Let us further suppose that an American court were to award $3 million per person as compensation for the deaths, currently standing at seven, of the military personnel who were irradiated. By contrast, the Japanese government continues to deny compensation, for radiation-induced illnesses let alone deaths, to its own citizens. This would surely impact the “viability” (not to mention reputation) of the Japanese government in its ongoing denial of radiation-related injuries to non-Tepco employees.

Let me close by noting that there is one Japanese political leader who has accepted personal responsibility for the injuries inflicted on American service personnel. I refer to former Prime Minister Junichiro Koizumi who, after meeting with injured servicemen and women in San Diego in May, initiated a fund to meet as many of the medical needs of these sailors and marines as possible.

Fortunately, thanks to the support of thousands of ordinary Japanese, he has already raised $700,000 toward his $1 million goal. With tears in his eyes, Koizumi explained that he could not ignore the suffering of hundreds of formerly healthy young Americans who willingly put themselves at risk in order to render aid to the Japanese people.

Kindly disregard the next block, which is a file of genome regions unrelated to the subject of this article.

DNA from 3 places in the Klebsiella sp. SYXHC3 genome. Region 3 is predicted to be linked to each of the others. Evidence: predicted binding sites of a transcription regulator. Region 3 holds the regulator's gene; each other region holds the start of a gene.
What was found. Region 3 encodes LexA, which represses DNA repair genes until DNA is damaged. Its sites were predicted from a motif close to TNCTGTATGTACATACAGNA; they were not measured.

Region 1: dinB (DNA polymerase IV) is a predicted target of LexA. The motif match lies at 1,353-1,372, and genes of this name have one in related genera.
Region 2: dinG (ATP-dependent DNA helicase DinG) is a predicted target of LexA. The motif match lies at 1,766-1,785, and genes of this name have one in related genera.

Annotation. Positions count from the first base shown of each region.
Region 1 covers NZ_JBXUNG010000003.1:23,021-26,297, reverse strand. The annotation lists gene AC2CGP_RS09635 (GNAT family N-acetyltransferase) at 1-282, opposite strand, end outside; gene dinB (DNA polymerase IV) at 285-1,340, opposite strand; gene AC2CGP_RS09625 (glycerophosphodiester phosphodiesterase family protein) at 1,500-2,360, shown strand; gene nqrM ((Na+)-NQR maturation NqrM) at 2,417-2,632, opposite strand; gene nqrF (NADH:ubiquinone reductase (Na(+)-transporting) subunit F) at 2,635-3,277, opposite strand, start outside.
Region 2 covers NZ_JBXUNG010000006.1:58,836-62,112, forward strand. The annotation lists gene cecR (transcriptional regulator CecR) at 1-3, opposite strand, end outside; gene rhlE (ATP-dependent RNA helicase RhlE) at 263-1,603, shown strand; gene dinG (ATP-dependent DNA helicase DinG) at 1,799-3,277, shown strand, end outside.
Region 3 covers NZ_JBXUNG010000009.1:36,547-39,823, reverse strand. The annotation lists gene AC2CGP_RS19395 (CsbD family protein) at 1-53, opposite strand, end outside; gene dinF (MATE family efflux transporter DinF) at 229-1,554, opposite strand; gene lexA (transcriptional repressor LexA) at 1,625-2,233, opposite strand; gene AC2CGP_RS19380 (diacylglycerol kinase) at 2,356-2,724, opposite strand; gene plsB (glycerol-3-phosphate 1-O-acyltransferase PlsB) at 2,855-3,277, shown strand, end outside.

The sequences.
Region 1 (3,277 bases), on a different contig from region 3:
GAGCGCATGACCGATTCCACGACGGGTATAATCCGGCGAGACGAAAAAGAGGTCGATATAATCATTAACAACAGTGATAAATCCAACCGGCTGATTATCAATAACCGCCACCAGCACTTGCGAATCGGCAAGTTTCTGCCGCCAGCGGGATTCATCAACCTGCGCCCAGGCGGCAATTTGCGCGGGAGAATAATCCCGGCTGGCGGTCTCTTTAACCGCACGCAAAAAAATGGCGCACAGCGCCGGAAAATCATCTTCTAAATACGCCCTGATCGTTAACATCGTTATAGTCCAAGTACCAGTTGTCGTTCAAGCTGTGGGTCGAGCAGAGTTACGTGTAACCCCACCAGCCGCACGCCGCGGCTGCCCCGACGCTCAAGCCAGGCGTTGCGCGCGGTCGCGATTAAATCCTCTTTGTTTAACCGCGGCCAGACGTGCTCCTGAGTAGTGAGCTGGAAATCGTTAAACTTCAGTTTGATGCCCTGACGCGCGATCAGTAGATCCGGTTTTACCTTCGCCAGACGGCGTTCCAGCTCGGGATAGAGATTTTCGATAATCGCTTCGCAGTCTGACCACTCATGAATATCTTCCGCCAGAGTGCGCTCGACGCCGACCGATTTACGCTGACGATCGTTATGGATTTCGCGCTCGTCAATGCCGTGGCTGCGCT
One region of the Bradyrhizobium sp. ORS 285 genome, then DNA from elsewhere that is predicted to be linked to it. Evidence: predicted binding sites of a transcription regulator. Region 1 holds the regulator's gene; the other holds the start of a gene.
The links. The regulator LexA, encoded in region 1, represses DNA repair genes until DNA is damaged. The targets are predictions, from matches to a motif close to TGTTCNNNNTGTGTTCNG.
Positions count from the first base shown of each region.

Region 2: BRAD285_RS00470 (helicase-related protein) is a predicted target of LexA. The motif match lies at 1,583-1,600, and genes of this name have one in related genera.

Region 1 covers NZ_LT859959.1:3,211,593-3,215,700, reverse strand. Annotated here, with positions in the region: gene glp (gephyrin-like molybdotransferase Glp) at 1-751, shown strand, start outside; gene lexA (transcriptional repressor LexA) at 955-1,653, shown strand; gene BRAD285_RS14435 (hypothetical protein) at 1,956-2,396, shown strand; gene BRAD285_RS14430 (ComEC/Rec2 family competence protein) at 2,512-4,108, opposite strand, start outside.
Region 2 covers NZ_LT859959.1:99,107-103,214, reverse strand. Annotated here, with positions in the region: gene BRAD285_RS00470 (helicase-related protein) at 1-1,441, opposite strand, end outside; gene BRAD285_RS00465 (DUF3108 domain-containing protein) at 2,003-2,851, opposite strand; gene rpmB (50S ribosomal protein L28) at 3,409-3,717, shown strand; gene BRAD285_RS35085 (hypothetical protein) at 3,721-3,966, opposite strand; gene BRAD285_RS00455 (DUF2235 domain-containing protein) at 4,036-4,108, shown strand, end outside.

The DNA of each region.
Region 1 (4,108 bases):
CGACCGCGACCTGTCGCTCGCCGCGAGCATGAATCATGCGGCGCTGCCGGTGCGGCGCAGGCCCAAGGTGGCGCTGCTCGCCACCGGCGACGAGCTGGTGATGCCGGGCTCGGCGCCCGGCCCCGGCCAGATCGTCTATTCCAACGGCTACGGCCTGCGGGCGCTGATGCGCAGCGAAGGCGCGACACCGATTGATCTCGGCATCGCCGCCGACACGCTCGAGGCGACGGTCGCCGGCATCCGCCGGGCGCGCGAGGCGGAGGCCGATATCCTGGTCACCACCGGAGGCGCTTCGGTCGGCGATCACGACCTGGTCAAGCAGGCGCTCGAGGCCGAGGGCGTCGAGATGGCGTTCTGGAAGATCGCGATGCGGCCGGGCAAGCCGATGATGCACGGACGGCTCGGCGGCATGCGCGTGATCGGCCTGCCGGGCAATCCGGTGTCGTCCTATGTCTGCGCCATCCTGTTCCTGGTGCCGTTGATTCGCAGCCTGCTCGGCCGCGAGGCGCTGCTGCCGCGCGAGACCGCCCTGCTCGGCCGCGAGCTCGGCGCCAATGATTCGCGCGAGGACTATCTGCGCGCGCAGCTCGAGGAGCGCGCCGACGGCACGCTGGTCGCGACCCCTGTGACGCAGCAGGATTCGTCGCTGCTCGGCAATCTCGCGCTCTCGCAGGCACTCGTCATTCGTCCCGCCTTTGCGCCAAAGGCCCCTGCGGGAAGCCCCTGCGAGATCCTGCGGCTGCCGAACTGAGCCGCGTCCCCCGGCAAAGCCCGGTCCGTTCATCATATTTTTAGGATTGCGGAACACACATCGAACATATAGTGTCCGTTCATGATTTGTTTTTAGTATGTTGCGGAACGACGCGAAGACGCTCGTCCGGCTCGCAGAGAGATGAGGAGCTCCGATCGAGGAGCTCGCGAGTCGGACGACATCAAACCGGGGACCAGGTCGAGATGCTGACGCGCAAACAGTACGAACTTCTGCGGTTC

Prime Minister Abe, I call on you to end the Japanese government’s unconditional legal support of Tepco. Further, if the Japanese government has a conscience, please immediately provide medical aid and compensation to the hundreds of American victims of Operation Tomodachi. ”

by Brian Victoria

online source

Japan Times pdf

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Former Japan PM accuses Abe of lying over Fukushima pledge — The Guardian; The Denver Post

The Guardian: ” Japan’s former prime minister Junichiro Koizumi has labelled the country’s current leader, Shinzo Abe, a “liar” for telling the international community that the situation at the wrecked Fukushima Daiichi nuclear power plant is under control.